Before: worn, stained, smelly carpeting and cheap linoleum
After: fresh, cushiony, odor-free carpeting and chocolaty vinyl planks

Kerrville, January 25 – March 31: We did a little more work camping, this time alongside friends at Kerrville-Schreiner Park; upgraded from a cranky and complicated manual awning to an automatic one that works with the push of a single button; met fellow RV nomad, Peter, of Faith: the Final Frontier for a couple of beers; and reconnected with Lisa of Always on Liberty for an afternoon of shopping with my mom, her sister, and a bonus giant chicken. One of the best things I did was take a goat yoga class, and I’m pretty sure it offset the worst, which was going through the hassle of upgrading our driver’s licenses to show we’re qualified to drive this much rig. But both of us are official and legal now, and I only cried a few times.

Sorry. There’s no photo of me throwing a hissy fit over having to take an actual driving test at the age of 49.
But you can read about my unattractive meltdown here.

Where are we now? We’re parked for a few days in Salt Lake City, on our journey from Texas (home of our younger son and my side of the family) to Washington (home of our older son and Tim’s side of the family). Follow us on Facebook, Instagram and/or Twitter for updates as we go!


We started full-timing in August of 2015, but I didn’t think to do an annual review until the end of 2016, and it was just a listing on Facebook of places we’d visited. After that, I started using a quarterly format.

4Q 2017        3Q 2017        2Q 2017        1Q2017        2016

New truck? Didn’t make my butt look big, but definitely caused a weight problem, plus much crying and swearing.

Warning: I don’t come off well in this story.

I was petulant. I whined. I yelled at my husband (even though it wasn’t his fault). I stomped, swore, shook my fist at the heavens, hyperventilated, and lost sleep.

I considered all kinds of unspeakable acts to try to get out of what I considered a horrifying situation: having to take a written test and an actual driving test in order to get the license I needed to tow our 5th wheel legally.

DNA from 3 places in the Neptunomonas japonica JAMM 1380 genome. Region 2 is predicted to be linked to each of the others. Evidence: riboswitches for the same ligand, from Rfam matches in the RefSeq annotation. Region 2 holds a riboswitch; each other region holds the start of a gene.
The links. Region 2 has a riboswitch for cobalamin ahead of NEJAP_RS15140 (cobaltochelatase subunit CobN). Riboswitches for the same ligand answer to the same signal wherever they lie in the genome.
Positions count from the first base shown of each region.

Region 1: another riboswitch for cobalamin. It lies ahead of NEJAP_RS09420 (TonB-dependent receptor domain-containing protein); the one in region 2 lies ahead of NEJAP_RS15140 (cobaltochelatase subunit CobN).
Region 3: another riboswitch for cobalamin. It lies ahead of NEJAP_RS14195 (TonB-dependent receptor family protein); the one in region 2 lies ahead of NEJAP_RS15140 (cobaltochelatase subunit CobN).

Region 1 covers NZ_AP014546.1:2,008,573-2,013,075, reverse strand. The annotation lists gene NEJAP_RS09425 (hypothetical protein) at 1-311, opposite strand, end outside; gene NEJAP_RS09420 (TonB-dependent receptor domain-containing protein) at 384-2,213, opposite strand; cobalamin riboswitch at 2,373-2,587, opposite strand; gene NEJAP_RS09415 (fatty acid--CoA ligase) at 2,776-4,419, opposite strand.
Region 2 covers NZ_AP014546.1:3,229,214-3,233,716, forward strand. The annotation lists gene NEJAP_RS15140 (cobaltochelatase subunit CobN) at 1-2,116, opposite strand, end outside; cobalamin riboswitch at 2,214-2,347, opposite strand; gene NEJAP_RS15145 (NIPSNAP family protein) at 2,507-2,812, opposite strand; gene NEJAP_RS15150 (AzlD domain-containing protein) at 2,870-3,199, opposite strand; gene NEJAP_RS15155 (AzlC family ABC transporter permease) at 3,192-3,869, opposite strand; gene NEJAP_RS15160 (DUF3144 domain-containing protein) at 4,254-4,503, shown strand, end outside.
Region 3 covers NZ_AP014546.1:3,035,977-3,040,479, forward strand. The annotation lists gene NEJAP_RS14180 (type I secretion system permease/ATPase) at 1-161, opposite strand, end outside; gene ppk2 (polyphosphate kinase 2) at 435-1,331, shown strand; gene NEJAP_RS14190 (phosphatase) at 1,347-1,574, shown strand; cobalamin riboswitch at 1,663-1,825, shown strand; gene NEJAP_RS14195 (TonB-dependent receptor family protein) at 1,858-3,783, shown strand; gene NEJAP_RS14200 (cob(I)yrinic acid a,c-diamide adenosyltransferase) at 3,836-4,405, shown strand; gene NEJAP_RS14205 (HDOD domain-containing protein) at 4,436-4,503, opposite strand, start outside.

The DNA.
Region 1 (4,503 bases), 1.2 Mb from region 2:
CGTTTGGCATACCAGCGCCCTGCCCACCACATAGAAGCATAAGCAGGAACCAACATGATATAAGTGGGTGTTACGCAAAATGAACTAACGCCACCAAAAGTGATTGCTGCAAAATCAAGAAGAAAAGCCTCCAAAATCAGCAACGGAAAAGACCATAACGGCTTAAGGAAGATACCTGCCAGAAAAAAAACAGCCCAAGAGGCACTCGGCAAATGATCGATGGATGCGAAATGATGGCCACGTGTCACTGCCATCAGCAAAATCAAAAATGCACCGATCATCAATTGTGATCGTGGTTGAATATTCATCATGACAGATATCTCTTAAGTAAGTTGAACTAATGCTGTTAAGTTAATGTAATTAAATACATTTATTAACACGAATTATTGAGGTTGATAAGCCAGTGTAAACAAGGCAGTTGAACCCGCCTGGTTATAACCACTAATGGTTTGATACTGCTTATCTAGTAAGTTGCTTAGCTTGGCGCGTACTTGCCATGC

“Wait. What?” you say. “Emily. Haven’t you been driving that get-up for more than three years already?”

Yes. Yes, I have. I even wrote about what it was like to learn how.

But… our May 2017 upgrade to the new BFT (B is for Big, T is for Truck, and you can figure out the F), a 2017 Dodge Ram 3500, caused us to gain enough combined vehicle weight rating that it bumped us up into a new level of driver’s licensing requirements in our home state of Texas.

Oh hello, Hell. How very unpleasant to encounter you. I am not gonna like this.

If we’d stayed under a 26,000-lb Gross Combined Vehicle Weight Rating (GCVWR) with the truck/5th wheel combo, as we had with the prior BFT, a 2012 Chevy Silverado 3500, we could have kept our regular old Class C licenses, and motored on as usual.

But the Ram put us over the limit of 26,000 pounds GCVWR. Thus, Class A non-commercial licenses would be required to keep us legal on the roads. And that meant:

  • Written test
  • Driving test
  • Dammit and FML

Top: under 26,000 lbs GCVWR with the Silverado
(Orrrrr… maybe not. See embarrassing update at bottom of page.)
Bottom: over 26,000 lbs GCVWR with the Ram

We bought the new truck in Kentucky in May, and registered it in Texas, but then continued to travel out of state until after Christmas. When we returned to the Lone Star State, we started working through the license upgrade process.

In January, we studied the appropriate material from the Texas Commercial Motor Vehicle Drivers Handbook.

Don’t panic.
If you’re doing this for an exempt/ non-commercial license like we did, there’s a lot of material in here you can skip.
(Screen cap of handbook cover from dps.texas.gov)

In February, we took our 20-question multiple choice tests, and both of us passed on the first try.

We then scheduled our driving skills tests for March, and here’s where things go sideways for me.

Since The Toad was all set up and hooked up for our latest work camping gig as the home sweet home it is, we borrowed a friend’s trailer for practicing and testing purposes. Because his trailer is rated in the same weight class as our 5th wheel, we were able to use it legitimately on test day.

The trailer’s class is 14,000 lbs, which put our GCVWR at about 26,000, which is what was required for the test.

But practice didn’t go well for me.